Knowing the production nuances that differentiate EDM from the various electronic music genres will help you find your niche and speak to your audience.
In his 2006 book The Remixer’s Bible, electronic music producer and instructor Francis Preve described dance music as “fashion for the ears.” And in the nine years since that book was published, Preve says, that trend has only continued.
“What is popular in dance music changes so quickly that it really does have more in common with fashion than any other genre,” Preve says. “Now more than ever, it’s the only genre where something can literally be ‘so six months ago.’” In particular, Preve points towards the choice and placement of bass sounds in EDM tracks. “Bass is one element that changes constantly with the flavor of the moment,” he says. “Every bass tutorial I’ve ever written for a magazine or website has always been focused on what’s fashionable the minute I’m writing it.”
So what does this mean for the indie artist looking to dive into electronic dance music production — or the experienced indie producer getting ready to release his or her tenth album of hard-hitting EDM tracks? In short, a choice is in order.
“If you want to make something that’s flavor of the nano-second, just go to beatport.com and look at their top ten tracks, for all genres,” says Preve. “That’s what’s flavor of the minute.” If you want to play the fashion game, take the time to really learn what each sub-genre of electronic dance music sounds like, and what makes it distinct.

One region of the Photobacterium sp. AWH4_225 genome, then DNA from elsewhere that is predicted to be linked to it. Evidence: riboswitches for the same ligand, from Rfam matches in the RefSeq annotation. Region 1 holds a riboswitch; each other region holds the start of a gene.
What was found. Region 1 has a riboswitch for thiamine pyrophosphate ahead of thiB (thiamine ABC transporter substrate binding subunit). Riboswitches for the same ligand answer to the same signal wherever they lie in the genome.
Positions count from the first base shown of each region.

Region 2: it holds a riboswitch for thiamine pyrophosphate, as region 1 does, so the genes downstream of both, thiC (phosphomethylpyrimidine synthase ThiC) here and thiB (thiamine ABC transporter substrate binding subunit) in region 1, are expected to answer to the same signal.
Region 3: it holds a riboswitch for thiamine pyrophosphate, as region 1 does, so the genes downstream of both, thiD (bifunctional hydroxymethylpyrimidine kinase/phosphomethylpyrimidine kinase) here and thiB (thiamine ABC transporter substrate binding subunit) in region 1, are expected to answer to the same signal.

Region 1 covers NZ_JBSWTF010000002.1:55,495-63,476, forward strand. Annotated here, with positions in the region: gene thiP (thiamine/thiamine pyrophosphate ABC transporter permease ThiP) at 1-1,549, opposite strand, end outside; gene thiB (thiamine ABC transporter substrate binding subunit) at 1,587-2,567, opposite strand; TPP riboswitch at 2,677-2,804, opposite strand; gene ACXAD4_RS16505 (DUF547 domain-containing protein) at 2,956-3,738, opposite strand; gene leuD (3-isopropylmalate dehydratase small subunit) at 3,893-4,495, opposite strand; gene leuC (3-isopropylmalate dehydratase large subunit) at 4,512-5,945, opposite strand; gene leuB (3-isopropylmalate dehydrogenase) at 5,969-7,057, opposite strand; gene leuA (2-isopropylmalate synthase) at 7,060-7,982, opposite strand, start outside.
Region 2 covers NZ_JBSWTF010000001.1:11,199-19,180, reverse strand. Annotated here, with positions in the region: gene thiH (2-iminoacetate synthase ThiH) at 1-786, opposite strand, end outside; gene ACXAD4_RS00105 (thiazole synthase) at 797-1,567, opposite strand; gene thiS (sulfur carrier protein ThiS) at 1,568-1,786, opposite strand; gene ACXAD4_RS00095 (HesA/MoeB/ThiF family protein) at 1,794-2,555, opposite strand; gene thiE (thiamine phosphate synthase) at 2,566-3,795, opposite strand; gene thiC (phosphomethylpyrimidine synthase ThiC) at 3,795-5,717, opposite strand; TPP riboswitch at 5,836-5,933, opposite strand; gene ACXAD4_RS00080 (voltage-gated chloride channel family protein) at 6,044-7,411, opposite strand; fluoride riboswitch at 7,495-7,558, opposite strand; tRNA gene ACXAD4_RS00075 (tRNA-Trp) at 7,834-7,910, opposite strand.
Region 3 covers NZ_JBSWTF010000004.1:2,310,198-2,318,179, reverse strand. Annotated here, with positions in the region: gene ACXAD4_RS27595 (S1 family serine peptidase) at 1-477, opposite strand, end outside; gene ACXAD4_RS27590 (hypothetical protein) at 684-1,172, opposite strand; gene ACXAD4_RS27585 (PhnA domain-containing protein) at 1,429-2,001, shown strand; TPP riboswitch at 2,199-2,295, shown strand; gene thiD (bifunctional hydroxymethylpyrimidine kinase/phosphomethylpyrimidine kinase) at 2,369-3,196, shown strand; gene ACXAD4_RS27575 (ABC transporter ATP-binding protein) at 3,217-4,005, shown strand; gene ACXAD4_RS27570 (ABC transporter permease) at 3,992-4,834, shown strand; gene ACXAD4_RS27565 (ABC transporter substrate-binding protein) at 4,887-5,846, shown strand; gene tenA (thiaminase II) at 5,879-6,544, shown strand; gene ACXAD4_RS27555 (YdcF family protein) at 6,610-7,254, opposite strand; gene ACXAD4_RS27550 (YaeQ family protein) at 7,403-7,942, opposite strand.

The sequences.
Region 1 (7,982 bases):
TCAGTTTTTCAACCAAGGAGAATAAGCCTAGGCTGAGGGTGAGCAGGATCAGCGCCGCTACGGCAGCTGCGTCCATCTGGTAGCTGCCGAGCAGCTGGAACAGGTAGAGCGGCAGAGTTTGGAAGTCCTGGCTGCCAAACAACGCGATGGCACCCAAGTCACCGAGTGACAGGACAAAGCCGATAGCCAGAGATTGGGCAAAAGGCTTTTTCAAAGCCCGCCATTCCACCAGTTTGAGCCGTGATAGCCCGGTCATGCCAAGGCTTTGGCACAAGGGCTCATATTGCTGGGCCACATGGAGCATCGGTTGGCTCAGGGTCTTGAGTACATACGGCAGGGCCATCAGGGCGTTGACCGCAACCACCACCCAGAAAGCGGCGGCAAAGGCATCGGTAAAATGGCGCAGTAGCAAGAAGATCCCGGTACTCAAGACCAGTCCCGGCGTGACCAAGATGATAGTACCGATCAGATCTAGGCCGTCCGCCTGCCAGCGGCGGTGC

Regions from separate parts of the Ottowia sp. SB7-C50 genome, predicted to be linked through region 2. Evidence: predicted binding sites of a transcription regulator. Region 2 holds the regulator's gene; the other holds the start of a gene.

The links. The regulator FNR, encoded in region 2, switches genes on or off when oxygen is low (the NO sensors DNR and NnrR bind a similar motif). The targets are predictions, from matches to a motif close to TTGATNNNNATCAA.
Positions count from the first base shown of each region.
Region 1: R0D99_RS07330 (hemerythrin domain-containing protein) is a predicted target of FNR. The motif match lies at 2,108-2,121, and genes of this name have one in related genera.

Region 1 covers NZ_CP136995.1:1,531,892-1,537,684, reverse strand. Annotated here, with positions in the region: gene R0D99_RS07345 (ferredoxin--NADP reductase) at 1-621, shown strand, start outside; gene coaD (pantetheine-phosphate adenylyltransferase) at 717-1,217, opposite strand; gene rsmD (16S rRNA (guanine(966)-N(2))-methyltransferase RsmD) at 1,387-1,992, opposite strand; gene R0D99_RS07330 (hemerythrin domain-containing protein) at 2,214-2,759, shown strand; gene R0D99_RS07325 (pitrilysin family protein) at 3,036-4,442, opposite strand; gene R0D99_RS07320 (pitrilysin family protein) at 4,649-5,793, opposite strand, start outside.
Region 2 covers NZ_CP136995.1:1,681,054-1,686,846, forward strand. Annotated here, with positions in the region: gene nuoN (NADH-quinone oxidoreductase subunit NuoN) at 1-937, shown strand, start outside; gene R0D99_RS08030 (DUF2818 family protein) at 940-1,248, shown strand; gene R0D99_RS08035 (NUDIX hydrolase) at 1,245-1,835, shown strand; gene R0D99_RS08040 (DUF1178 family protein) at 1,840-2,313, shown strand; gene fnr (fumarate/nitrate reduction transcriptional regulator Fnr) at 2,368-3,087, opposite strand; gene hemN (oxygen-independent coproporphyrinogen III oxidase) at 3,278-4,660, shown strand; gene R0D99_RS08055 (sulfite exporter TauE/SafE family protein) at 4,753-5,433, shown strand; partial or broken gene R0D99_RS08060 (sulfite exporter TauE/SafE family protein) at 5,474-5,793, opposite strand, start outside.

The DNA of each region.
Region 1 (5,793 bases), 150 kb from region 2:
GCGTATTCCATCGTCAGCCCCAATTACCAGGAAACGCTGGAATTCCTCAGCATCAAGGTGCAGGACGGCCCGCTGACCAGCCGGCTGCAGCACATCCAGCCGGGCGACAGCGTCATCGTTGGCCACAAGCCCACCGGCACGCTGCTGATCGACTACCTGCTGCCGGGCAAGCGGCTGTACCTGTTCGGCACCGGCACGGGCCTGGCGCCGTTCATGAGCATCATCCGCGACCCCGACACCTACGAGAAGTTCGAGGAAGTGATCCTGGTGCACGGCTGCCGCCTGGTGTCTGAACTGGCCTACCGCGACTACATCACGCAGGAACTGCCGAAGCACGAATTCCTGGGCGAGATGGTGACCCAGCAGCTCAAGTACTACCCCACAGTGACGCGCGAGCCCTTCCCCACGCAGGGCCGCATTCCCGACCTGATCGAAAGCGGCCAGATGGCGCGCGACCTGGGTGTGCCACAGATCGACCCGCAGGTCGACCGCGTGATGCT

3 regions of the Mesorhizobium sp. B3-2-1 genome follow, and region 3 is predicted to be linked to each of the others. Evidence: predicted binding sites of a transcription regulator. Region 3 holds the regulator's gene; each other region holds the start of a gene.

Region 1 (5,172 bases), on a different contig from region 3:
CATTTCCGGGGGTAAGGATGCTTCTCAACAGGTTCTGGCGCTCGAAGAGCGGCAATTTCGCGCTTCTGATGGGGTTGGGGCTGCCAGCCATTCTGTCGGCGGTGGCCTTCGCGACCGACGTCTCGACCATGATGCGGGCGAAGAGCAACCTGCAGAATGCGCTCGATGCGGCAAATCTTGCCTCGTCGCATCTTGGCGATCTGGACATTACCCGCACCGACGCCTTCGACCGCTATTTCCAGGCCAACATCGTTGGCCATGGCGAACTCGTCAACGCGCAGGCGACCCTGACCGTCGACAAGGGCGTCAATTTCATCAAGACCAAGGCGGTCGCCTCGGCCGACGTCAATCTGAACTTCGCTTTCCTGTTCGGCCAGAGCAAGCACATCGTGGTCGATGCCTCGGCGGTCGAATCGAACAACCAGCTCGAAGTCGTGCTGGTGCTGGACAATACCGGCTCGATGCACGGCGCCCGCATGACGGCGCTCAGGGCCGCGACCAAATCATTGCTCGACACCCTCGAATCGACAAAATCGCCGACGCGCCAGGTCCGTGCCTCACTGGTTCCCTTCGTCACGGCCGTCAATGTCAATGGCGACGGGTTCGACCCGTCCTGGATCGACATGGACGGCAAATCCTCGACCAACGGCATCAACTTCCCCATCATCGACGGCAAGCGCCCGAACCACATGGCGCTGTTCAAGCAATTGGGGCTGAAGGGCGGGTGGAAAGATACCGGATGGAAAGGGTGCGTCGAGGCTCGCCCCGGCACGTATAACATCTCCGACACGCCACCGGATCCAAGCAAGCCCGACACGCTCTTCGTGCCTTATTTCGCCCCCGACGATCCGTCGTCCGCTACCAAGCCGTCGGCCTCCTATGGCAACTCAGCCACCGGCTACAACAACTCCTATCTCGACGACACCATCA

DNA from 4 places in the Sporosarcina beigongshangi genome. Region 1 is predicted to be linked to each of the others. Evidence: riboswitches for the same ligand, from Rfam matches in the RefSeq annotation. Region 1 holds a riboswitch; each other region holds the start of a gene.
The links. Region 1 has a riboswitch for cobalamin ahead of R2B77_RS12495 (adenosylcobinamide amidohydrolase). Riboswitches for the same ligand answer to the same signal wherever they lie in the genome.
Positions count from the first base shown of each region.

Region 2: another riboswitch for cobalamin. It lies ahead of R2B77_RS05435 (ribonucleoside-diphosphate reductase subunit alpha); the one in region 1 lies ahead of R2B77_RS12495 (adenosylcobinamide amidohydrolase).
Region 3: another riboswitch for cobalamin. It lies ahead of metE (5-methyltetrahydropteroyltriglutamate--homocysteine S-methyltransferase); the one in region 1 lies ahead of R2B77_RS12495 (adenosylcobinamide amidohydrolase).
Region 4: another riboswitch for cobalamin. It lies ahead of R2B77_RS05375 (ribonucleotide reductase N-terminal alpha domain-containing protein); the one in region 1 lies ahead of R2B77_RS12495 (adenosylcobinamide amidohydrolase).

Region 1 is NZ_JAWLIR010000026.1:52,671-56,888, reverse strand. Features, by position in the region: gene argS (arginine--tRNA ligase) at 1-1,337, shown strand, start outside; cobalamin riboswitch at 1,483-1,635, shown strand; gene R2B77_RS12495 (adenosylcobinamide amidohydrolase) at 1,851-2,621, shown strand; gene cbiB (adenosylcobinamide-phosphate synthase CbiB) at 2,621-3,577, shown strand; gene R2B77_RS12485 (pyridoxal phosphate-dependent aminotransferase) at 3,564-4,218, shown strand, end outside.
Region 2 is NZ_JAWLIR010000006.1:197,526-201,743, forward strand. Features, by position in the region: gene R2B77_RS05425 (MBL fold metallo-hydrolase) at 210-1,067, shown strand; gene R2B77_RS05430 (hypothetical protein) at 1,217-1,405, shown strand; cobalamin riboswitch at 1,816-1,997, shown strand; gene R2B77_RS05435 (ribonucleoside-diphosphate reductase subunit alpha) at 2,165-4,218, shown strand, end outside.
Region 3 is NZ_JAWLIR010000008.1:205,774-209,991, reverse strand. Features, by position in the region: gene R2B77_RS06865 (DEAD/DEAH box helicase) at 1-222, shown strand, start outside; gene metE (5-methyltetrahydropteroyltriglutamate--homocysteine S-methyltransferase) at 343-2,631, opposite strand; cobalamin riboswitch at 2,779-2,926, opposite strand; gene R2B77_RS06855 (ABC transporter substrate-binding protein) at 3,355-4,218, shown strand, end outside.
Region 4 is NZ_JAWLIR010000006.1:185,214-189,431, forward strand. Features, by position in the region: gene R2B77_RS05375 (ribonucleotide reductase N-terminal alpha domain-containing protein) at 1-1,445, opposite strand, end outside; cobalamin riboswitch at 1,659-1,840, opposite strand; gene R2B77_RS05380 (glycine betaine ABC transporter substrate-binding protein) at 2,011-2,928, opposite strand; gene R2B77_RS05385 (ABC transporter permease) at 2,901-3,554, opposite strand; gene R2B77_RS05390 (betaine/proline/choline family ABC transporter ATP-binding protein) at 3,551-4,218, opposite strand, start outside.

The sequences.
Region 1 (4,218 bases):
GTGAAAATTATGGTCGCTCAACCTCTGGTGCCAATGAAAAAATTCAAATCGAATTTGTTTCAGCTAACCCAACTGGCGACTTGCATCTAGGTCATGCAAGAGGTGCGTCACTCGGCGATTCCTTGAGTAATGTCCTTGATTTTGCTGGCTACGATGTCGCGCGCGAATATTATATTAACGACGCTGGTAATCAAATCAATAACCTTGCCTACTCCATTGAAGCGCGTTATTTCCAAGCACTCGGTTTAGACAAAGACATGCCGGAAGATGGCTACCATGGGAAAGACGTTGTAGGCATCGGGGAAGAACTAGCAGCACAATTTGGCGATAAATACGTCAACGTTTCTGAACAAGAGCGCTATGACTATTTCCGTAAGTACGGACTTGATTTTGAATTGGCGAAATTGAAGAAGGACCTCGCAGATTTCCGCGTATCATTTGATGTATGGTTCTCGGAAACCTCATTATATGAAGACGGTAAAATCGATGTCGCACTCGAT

“Studying the differences will help you know where to draw influences from and what your audience is looking for,” Preve says. “Drum and Bass sounds completely different from Electro which is completely different than House and Dubstep and Techno. Each genre has a completely different feel and production aesthetic.
“A lot of people say that they make dance music because they’re producing something that’s sequenced and has a kick drum. That doesn’t make it dance music. That makes it electronic music. Dance music producers who are just starting out, in particular, should learn what each sub-genre sounds like.”
Studying and emulating the latest trends is not the only way to go, though. “If you want to be original, just disregard everything else that’s going on out there, make sure that your engineering is completely on point, and follow your heart,” he says. “You could be the person that makes that next original sound that everybody else follows.”
Image via ShutterStock.com.
Disc Makers’ regular contributor Michael Gallant’s debut trio album Completely received a four-star review from DownBeat magazine and a five-star review from Critical Jazz, which stated: “This, my friends, is the future of jazz. Fresh, invigorating, progressive – there are simply not enough positive adjectives to list here.” Learn more, download through iTunes, jam along with the new JamBandit app, or purchase through CD Baby. Follow Michael on Twitter at @Michael_Gallant or on Facebook.
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